August 2014 Special Programs Commemorating War of 1812

burning of white house
Burning of White House

White House Historical Association

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News Release Date: September 1, 2014

WASHINGTON--The National Park Service will commemorate the 200th anniversary of the British capture of Washington D.C. and the burning of the White House in 1814. On August 23 and 24, 2014 President's Park will host a series of interactive programs on the Ellipse, located near 15th and E Streets NW. All events are free. Ranger-led programs will start at the temporary White House Visitor Center.

Valor of a Few Saves Treasures of a Nation

Saturday August 23 and Sunday August 24 10:00 am and 12 noon

This program highlights Dolley Madison's time as First Lady, as hostess at the President's House and her experience curing the dramatic times of August 24, 11814 when British troops entered the Capital and burned the White House.

Broad Stripes and Bright Stars!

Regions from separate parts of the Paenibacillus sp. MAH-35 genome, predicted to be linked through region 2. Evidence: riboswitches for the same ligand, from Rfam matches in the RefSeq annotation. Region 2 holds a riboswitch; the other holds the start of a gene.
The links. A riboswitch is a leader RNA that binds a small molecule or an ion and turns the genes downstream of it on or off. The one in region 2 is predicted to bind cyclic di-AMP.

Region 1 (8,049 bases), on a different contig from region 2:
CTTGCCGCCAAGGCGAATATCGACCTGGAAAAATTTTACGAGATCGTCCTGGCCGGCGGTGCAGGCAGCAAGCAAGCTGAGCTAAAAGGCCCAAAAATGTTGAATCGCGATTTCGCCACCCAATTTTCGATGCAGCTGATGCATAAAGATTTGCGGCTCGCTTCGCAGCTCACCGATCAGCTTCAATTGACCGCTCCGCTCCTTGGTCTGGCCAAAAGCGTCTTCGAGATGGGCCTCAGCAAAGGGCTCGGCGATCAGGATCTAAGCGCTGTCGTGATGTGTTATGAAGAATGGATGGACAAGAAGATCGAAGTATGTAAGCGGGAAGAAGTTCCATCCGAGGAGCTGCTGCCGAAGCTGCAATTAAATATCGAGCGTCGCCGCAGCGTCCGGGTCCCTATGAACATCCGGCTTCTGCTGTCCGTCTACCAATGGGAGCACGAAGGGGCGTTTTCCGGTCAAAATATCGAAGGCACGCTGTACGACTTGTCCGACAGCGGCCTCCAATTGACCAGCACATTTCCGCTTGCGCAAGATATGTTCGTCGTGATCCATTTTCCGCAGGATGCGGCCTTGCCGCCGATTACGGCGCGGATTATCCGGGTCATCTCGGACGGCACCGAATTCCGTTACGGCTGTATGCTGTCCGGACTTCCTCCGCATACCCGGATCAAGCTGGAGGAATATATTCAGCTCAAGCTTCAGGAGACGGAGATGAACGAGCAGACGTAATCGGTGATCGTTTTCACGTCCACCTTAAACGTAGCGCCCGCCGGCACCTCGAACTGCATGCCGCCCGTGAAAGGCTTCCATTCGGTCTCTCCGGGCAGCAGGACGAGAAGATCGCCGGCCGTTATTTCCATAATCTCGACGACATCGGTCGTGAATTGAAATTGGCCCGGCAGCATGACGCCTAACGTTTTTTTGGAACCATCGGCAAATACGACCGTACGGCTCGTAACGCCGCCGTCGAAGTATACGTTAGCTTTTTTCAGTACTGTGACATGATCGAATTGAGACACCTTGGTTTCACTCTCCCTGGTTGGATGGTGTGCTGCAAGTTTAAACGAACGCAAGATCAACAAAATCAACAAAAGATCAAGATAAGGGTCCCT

Sunday August 24 11:00 am and 3:00 pm

Participants will get to hold a full-sized 30 x 42 ft replica of the U.S. flag that inspired Francis Scott Key to write The Star Spangled Banner. Visitors will gain insight on how the events of August and September 1814 shaped how many Americans currently see the flag as the symbol of the spirit of the American people, and how that spirit of resilience led to the rebuilding of the Capitol and White House after the War of 1812.

The Key Story

Sunday August 24 1:30 pm

"Meet" Francis Scott Key, author of The Star Spangled Banner, as he is portrayed by park ranger Vincent Vaise, learn about Key's life as a father and lawyer in Georgetown, Key's role in defending Washington, the series of events that led to his writing the poem that later becomes the National Anthem, and his active role in Washington politics after the War of 1812. 

Last updated: April 10, 2015

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